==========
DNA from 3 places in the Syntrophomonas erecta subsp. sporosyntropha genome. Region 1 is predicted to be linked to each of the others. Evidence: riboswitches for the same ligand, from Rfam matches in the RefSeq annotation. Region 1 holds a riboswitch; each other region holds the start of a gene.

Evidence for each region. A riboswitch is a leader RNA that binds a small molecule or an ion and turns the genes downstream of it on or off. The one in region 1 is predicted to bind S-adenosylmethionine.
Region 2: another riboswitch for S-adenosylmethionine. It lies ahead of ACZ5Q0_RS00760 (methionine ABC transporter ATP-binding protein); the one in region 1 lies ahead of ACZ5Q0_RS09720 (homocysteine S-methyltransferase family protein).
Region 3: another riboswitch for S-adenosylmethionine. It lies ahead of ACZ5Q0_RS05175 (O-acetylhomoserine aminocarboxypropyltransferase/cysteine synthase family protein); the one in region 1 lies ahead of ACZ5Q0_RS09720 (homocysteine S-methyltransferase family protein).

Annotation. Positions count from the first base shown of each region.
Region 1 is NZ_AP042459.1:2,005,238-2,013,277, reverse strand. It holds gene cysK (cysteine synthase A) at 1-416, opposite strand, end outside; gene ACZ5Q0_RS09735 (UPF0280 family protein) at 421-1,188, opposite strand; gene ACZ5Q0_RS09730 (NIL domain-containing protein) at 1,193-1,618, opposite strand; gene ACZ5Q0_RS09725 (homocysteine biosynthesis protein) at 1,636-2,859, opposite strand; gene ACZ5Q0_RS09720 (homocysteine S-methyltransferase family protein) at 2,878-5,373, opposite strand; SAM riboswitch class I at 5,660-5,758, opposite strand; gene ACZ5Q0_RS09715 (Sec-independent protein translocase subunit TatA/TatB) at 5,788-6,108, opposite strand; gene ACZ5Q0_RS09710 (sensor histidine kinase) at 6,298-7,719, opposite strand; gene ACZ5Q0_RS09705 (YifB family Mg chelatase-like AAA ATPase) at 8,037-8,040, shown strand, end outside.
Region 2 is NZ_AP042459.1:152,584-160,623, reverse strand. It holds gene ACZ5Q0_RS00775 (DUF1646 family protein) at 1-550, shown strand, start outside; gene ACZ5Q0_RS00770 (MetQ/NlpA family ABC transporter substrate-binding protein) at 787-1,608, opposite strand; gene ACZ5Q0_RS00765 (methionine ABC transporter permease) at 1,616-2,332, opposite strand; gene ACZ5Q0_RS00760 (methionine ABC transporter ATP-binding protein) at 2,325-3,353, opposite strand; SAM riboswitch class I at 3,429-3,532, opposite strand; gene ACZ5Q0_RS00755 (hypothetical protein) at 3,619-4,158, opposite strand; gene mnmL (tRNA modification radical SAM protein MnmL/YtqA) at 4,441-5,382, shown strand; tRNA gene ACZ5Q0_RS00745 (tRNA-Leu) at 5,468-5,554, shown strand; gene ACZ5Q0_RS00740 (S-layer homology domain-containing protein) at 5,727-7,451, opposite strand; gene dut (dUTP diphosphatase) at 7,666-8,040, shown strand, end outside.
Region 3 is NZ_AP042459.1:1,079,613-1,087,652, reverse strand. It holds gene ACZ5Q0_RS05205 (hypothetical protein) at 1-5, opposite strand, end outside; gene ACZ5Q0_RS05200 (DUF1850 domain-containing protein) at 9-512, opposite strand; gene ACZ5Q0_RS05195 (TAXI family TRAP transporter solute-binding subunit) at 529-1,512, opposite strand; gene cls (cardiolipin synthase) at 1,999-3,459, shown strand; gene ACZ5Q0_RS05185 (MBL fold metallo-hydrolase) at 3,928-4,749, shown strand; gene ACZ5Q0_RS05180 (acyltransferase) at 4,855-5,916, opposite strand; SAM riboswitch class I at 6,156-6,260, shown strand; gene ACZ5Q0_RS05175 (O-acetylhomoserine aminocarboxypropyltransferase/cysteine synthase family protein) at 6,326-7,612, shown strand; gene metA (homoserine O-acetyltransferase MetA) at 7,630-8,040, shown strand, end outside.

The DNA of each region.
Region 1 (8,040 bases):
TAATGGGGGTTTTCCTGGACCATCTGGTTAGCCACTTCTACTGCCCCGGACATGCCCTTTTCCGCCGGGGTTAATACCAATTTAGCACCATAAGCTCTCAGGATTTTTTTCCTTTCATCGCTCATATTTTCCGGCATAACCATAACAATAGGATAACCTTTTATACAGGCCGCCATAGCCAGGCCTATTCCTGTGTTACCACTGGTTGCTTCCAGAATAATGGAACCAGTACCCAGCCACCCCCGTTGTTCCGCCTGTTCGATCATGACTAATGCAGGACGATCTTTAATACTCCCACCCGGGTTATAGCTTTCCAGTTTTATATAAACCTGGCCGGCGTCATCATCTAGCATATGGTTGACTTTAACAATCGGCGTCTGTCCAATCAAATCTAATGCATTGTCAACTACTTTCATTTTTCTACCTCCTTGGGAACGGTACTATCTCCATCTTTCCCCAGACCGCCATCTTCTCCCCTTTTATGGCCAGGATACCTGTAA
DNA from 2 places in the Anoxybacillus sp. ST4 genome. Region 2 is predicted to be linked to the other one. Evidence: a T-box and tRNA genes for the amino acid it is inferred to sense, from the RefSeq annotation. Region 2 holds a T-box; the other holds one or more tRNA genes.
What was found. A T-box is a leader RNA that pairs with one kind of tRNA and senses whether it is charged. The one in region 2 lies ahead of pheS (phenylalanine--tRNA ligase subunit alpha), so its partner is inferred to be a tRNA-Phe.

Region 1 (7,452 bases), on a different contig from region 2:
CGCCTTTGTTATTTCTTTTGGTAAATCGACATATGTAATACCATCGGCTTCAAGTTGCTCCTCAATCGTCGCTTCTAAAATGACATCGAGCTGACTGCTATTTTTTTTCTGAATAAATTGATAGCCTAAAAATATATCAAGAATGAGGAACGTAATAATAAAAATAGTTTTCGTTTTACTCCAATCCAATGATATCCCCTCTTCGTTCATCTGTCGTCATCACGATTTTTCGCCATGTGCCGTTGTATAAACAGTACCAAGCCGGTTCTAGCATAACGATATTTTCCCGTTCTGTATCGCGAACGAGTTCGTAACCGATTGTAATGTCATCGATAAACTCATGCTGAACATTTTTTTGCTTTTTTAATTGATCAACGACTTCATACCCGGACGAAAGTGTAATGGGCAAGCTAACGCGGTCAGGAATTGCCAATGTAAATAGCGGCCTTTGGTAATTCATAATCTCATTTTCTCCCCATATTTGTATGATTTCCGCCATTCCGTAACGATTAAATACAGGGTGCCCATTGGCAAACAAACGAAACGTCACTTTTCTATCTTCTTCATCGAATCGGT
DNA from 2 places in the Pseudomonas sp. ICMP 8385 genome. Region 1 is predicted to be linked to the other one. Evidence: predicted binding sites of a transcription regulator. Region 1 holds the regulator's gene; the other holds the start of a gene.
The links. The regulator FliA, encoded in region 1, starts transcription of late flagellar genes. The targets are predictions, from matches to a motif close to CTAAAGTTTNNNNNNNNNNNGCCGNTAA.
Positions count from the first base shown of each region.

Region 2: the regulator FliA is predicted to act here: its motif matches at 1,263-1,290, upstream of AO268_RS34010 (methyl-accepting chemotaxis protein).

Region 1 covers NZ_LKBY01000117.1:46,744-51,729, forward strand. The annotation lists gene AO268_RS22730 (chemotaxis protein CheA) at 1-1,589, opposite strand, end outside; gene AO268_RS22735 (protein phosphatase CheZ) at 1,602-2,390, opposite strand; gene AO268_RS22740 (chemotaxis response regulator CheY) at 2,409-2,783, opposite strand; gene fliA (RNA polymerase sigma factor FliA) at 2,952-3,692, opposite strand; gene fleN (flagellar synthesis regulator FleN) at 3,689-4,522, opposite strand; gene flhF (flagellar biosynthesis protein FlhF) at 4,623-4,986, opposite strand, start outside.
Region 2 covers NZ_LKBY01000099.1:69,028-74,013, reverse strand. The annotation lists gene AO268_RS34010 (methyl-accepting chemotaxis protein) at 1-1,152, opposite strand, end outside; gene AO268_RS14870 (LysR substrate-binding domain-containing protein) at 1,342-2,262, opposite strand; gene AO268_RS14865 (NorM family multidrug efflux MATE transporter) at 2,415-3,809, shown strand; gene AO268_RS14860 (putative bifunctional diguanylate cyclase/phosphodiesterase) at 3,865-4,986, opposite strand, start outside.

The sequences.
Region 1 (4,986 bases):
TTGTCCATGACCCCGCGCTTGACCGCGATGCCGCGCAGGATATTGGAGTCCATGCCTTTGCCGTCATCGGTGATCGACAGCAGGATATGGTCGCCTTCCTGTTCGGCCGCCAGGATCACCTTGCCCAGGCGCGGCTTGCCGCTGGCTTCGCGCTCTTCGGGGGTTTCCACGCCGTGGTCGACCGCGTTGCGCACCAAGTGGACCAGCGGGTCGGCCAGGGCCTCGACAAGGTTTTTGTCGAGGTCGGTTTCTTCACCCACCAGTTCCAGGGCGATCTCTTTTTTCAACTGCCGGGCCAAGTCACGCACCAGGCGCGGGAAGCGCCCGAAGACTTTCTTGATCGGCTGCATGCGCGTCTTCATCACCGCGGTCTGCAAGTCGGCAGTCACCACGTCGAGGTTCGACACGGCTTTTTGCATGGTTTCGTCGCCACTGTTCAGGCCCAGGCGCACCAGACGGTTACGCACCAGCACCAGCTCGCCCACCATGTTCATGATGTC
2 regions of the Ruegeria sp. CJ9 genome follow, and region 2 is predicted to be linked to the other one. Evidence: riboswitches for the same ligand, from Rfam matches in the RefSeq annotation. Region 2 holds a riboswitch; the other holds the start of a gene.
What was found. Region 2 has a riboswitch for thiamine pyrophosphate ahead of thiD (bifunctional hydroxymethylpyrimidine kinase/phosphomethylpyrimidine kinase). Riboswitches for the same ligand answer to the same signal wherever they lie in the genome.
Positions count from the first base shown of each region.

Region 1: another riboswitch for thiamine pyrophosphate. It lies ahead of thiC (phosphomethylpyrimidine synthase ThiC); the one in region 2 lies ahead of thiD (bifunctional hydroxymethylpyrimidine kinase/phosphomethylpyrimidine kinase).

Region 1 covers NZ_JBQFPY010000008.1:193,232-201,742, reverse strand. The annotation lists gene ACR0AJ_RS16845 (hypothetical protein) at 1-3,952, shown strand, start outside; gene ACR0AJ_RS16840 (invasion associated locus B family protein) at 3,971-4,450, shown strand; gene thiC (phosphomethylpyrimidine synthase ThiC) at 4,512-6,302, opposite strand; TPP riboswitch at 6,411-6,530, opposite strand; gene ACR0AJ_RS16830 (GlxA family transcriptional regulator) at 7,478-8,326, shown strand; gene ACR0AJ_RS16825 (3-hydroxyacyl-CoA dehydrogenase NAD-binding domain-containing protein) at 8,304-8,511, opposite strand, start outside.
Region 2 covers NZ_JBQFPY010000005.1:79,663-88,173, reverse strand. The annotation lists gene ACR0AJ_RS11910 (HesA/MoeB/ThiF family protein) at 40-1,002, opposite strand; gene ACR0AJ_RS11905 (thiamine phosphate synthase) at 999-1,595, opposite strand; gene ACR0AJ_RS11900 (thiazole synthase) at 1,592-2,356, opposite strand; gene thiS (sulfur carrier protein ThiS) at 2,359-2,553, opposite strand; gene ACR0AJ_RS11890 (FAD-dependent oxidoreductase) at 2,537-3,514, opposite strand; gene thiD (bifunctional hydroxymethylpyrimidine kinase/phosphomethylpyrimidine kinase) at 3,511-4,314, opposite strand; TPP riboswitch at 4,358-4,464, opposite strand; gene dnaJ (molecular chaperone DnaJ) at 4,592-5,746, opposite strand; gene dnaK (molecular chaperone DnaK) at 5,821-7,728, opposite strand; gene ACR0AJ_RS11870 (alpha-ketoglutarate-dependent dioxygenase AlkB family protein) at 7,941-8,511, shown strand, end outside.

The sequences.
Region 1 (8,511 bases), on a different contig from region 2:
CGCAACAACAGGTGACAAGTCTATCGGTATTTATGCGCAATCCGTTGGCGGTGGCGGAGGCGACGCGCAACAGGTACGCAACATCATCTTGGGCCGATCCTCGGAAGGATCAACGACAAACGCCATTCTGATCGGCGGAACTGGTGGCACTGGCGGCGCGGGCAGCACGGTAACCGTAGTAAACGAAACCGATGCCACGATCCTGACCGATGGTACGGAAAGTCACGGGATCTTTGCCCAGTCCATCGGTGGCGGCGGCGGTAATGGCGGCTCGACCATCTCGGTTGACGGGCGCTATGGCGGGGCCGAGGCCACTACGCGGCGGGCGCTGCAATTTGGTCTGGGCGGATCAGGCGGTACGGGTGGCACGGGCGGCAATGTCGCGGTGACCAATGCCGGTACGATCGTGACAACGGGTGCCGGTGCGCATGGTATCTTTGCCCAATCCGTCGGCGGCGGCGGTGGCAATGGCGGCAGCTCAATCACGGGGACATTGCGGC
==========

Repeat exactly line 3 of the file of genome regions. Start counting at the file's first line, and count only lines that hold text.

Region 2: another riboswitch for S-adenosylmethionine. It lies ahead of ACZ5Q0_RS00760 (methionine ABC transporter ATP-binding protein); the one in region 1 lies ahead of ACZ5Q0_RS09720 (homocysteine S-methyltransferase family protein).